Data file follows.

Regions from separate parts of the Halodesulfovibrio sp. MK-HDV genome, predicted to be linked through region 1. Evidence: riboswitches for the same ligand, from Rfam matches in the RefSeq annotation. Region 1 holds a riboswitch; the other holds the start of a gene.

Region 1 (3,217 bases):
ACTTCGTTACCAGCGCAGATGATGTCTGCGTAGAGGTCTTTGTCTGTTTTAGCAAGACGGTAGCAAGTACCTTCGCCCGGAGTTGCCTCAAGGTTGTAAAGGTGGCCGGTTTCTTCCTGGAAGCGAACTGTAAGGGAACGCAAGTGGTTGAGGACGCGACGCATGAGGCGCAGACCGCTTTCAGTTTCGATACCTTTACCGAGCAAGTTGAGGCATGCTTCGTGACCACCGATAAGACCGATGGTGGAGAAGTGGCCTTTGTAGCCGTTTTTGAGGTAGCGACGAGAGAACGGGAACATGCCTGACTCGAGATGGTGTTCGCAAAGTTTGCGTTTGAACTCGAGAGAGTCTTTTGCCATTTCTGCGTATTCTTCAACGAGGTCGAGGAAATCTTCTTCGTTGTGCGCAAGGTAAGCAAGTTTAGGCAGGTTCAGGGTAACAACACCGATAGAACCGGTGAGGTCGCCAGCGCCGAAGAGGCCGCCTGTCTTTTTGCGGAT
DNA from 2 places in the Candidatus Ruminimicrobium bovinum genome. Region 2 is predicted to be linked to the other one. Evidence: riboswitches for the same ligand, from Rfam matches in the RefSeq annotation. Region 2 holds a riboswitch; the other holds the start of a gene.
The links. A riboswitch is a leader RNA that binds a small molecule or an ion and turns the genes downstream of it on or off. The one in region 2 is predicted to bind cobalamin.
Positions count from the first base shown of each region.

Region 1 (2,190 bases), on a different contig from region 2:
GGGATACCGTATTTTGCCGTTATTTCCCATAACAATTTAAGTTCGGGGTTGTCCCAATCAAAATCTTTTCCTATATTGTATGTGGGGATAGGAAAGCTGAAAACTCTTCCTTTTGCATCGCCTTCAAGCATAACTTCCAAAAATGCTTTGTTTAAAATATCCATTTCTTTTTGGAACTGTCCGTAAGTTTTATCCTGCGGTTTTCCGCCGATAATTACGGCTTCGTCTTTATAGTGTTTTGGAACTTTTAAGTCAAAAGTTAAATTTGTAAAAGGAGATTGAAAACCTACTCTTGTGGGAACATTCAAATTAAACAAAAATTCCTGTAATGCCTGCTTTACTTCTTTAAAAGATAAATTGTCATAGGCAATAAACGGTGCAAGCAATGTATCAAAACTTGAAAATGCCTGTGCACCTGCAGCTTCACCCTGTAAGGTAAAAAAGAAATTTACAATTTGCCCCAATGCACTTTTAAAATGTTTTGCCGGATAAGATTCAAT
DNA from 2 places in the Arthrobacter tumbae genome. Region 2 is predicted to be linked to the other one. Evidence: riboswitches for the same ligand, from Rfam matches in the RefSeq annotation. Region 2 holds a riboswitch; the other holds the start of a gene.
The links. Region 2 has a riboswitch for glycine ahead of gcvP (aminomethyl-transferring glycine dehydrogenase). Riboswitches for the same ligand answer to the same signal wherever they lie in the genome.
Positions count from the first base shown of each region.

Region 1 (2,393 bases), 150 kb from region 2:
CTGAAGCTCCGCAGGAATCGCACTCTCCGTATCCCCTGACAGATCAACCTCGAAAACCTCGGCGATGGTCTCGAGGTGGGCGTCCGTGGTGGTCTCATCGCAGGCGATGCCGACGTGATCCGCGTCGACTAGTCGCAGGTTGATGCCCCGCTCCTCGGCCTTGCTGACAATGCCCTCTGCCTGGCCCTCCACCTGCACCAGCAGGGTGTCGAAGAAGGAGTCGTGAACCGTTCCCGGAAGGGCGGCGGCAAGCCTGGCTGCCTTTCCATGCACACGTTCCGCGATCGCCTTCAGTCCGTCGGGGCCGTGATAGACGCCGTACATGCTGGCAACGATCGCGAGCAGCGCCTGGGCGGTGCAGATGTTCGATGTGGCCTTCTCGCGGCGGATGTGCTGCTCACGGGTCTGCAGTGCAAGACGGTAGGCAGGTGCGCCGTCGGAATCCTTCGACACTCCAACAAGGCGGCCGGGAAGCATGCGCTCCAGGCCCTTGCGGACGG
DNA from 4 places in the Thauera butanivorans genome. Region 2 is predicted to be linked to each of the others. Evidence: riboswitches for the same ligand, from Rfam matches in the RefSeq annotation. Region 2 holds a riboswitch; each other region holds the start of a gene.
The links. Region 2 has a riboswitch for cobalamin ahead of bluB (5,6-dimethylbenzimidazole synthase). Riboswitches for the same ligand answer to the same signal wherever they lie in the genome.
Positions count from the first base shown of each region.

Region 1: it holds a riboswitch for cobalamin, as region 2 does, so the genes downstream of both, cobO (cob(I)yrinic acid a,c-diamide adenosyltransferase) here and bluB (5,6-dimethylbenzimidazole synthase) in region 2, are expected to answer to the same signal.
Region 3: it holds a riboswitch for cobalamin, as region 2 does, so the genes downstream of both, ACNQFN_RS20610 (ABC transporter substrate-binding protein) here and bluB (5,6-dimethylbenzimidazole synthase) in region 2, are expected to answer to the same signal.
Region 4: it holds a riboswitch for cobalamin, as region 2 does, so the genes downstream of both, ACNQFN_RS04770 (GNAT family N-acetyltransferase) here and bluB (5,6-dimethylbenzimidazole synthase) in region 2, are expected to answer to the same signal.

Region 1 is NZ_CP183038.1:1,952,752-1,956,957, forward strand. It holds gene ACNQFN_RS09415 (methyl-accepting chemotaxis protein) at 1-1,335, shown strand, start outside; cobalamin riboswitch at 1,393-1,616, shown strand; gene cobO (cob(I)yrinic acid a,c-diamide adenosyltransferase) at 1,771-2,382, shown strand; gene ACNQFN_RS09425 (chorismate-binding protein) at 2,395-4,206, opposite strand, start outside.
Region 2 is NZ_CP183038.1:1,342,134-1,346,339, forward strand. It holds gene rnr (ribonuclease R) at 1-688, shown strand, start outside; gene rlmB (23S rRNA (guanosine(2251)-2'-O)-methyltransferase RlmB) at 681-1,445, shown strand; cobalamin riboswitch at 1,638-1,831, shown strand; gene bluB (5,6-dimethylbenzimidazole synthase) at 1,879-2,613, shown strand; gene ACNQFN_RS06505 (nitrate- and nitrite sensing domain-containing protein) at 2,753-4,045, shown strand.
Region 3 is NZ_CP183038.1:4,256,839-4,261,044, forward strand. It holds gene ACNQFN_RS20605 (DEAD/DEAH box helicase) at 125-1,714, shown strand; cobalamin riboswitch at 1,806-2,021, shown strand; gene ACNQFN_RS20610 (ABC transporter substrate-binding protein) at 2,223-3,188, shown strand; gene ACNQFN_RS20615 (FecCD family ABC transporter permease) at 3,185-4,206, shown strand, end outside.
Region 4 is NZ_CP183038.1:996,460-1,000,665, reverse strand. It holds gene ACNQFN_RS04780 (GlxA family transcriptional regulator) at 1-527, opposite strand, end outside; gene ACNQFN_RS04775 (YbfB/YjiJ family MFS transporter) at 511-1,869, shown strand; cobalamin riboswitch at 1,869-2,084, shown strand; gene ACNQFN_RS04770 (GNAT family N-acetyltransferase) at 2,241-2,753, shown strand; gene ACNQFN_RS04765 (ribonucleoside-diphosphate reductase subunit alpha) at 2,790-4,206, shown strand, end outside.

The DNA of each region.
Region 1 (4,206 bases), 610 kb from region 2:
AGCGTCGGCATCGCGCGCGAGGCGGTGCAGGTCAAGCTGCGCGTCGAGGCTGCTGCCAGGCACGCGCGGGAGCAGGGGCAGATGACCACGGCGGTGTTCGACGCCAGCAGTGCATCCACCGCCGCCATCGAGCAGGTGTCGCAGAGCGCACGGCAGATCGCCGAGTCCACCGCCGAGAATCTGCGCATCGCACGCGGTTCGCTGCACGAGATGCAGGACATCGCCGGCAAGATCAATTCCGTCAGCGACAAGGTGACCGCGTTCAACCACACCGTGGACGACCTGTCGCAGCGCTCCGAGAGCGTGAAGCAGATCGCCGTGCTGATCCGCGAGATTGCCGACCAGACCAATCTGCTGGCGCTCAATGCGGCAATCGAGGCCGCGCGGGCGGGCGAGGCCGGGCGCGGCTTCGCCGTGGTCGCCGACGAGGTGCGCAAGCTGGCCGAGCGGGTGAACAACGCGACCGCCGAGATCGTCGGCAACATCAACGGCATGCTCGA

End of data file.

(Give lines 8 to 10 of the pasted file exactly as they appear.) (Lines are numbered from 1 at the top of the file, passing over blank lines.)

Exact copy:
GGGATACCGTATTTTGCCGTTATTTCCCATAACAATTTAAGTTCGGGGTTGTCCCAATCAAAATCTTTTCCTATATTGTATGTGGGGATAGGAAAGCTGAAAACTCTTCCTTTTGCATCGCCTTCAAGCATAACTTCCAAAAATGCTTTGTTTAAAATATCCATTTCTTTTTGGAACTGTCCGTAAGTTTTATCCTGCGGTTTTCCGCCGATAATTACGGCTTCGTCTTTATAGTGTTTTGGAACTTTTAAGTCAAAAGTTAAATTTGTAAAAGGAGATTGAAAACCTACTCTTGTGGGAACATTCAAATTAAACAAAAATTCCTGTAATGCCTGCTTTACTTCTTTAAAAGATAAATTGTCATAGGCAATAAACGGTGCAAGCAATGTATCAAAACTTGAAAATGCCTGTGCACCTGCAGCTTCACCCTGTAAGGTAAAAAAGAAATTTACAATTTGCCCCAATGCACTTTTAAAATGTTTTGCCGGATAAGATTCAAT
DNA from 2 places in the Arthrobacter tumbae genome. Region 2 is predicted to be linked to the other one. Evidence: riboswitches for the same ligand, from Rfam matches in the RefSeq annotation. Region 2 holds a riboswitch; the other holds the start of a gene.
The links. Region 2 has a riboswitch for glycine ahead of gcvP (aminomethyl-transferring glycine dehydrogenase). Riboswitches for the same ligand answer to the same signal wherever they lie in the genome.